Friday, 11 May 2018

salt. - Next Wave Festival review

Selina Thompson is a 28-year-old black woman who lives in Birmingham. But being a woman of colour with ancestry from Jamaica and Montserrat, when asked where she’s from, the UK is often not considered an acceptable answer. To explore her diasporic identity, Thompson bought a ticket on a cargo ship and retraced one of the routes of the Transatlantic Slave Triangle, going from the UK to Ghana to Jamaica, and then back.

In salt., Thompson poetically recalls this experience with the audience while reminding us of the irreparable damage colonialism has had on her ancestors and how this grief will be felt for generations to come. Thompson also ties in her own personal encounters with racism in all its forms, and we hang off her every word as she goes trough these incidents, reinforcing the fact that despite the passing of time, attitudes have changed very little.

She calmly but passionately shares an incredulous racist story told to her nana by a school teacher on why black people are black. The restraint that is exhibited not only during this moment but throughout the performance build a bond with the audience, and allows her words to find their way straight into our hearts and thoughts, where they linger well after the show ends. 

Even with the claustrophobia and intensity that Thompson creates, the careful direction by Dawn Walton ensures that you never feel overwhelmed or overloaded with what you are seeing and hearing. The crushing of the salt rock is a powerful symbol of the oppression and abuse black people have suffered and the physical exhaustion that Thompson shows is easily interpreted as the emotional and psychological struggle that exists for many.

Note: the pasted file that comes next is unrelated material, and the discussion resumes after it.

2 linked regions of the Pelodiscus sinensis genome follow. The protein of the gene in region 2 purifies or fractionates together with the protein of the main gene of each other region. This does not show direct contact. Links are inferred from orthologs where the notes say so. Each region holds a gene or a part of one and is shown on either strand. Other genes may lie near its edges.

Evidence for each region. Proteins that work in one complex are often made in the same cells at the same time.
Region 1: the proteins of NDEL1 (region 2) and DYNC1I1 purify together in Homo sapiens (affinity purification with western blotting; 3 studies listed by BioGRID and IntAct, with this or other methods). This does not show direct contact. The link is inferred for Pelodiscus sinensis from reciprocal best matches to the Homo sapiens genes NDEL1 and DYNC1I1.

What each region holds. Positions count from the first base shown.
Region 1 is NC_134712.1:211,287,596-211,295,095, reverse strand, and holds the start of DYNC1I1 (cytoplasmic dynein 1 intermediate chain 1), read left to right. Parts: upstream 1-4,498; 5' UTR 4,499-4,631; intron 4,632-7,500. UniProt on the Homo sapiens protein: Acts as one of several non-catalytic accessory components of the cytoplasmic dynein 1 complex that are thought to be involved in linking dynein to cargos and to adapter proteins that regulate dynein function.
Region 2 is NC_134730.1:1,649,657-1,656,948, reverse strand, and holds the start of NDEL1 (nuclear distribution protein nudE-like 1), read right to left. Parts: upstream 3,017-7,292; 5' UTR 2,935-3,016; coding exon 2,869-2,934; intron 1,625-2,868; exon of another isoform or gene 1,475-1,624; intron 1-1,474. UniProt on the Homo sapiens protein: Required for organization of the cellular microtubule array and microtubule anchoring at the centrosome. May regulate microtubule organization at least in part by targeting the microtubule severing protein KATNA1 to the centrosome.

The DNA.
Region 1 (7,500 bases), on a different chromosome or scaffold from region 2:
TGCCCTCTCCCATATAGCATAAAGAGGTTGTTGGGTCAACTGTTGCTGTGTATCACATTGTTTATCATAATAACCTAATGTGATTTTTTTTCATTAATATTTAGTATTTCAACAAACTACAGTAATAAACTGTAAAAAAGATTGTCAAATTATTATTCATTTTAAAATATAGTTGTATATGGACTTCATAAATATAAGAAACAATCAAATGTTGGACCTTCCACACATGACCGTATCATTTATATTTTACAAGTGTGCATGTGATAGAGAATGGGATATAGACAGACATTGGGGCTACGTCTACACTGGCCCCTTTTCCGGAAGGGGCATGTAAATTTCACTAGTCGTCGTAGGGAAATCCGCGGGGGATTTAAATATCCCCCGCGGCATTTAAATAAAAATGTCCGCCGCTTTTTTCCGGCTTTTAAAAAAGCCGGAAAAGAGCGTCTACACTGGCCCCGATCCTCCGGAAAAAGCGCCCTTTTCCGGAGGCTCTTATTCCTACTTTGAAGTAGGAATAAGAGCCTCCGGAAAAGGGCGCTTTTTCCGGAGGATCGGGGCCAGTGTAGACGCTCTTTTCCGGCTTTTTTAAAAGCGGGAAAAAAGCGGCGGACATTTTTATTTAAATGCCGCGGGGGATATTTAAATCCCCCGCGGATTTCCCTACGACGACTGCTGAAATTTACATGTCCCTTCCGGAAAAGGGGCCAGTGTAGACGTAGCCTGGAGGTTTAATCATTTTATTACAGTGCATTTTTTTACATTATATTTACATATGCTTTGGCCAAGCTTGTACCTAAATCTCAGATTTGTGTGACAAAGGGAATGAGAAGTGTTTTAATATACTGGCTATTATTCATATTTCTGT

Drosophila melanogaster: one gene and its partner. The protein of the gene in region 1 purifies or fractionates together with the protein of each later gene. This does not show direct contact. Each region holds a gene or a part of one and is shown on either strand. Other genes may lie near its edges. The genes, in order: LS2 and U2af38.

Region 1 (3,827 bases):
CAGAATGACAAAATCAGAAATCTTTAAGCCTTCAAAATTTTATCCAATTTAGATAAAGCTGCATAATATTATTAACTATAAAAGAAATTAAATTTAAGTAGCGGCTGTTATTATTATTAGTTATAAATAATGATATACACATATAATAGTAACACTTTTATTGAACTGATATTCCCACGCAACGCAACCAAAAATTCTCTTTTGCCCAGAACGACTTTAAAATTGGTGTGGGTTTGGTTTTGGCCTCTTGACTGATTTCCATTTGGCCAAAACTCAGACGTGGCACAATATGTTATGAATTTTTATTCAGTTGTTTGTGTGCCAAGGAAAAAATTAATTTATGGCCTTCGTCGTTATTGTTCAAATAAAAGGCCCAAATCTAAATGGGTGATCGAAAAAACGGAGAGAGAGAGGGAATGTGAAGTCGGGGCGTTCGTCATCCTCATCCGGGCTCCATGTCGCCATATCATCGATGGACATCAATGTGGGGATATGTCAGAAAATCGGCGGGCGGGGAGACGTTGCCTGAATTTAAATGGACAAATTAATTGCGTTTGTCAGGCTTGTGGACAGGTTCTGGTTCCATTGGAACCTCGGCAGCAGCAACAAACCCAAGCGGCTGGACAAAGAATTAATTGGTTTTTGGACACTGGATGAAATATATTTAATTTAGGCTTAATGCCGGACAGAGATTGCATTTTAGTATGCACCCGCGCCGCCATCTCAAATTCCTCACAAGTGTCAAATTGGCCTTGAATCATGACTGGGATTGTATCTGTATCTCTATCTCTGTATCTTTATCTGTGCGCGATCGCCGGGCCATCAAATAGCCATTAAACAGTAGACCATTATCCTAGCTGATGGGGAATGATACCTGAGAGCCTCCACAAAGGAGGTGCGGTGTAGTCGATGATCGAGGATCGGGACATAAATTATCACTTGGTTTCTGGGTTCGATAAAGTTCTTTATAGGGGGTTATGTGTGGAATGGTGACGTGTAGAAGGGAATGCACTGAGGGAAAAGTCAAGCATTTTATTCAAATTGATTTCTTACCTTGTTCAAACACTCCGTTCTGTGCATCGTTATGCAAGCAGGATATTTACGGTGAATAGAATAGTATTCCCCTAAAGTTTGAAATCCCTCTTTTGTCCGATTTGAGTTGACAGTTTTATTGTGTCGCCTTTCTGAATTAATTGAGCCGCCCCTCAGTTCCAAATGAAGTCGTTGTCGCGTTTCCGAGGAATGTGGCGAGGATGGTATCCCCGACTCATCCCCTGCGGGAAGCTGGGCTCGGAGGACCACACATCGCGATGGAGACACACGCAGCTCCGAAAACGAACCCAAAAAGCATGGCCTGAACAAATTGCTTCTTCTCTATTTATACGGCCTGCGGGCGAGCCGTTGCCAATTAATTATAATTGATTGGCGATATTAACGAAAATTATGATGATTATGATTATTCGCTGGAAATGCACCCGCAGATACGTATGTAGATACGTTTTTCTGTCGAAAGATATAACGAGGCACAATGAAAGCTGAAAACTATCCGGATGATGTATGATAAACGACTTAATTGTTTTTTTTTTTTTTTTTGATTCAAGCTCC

Cassie Mitchell has designed a superbly atmospheric lighting that fully supports the production and the sound by Sleepdogs Production is especially noteworthy, eliciting a strong nostalgic response when Thompson speaks of her family, particularly her nana. A serene yet confronting ocean soundscape is used to emphasise the feelings of isolation and hope from the journey undertaken.

When Thompson lists her experiences of racism, she ends each one by saying "Europe pushes against me. I push back". salt. is a forceful prompt that we all need to continue to push back against racism and the oppression of others, that we are all in this together. salt. concludes with a touching and genuine gesture between each audience member and Thompson, reminding us that healing is possible, but to heal we must continue to acknowledge the pain of those that have come before us.

Venue: Arts House, 521 Queensberry St., North Melbourne
Season: until 12 May | 8pm
Length: 75 mins
Tickets: $30 Full | $20 Conc | $15 Student
Bookings: Next Wave 

Photo Credit: The Other Richard

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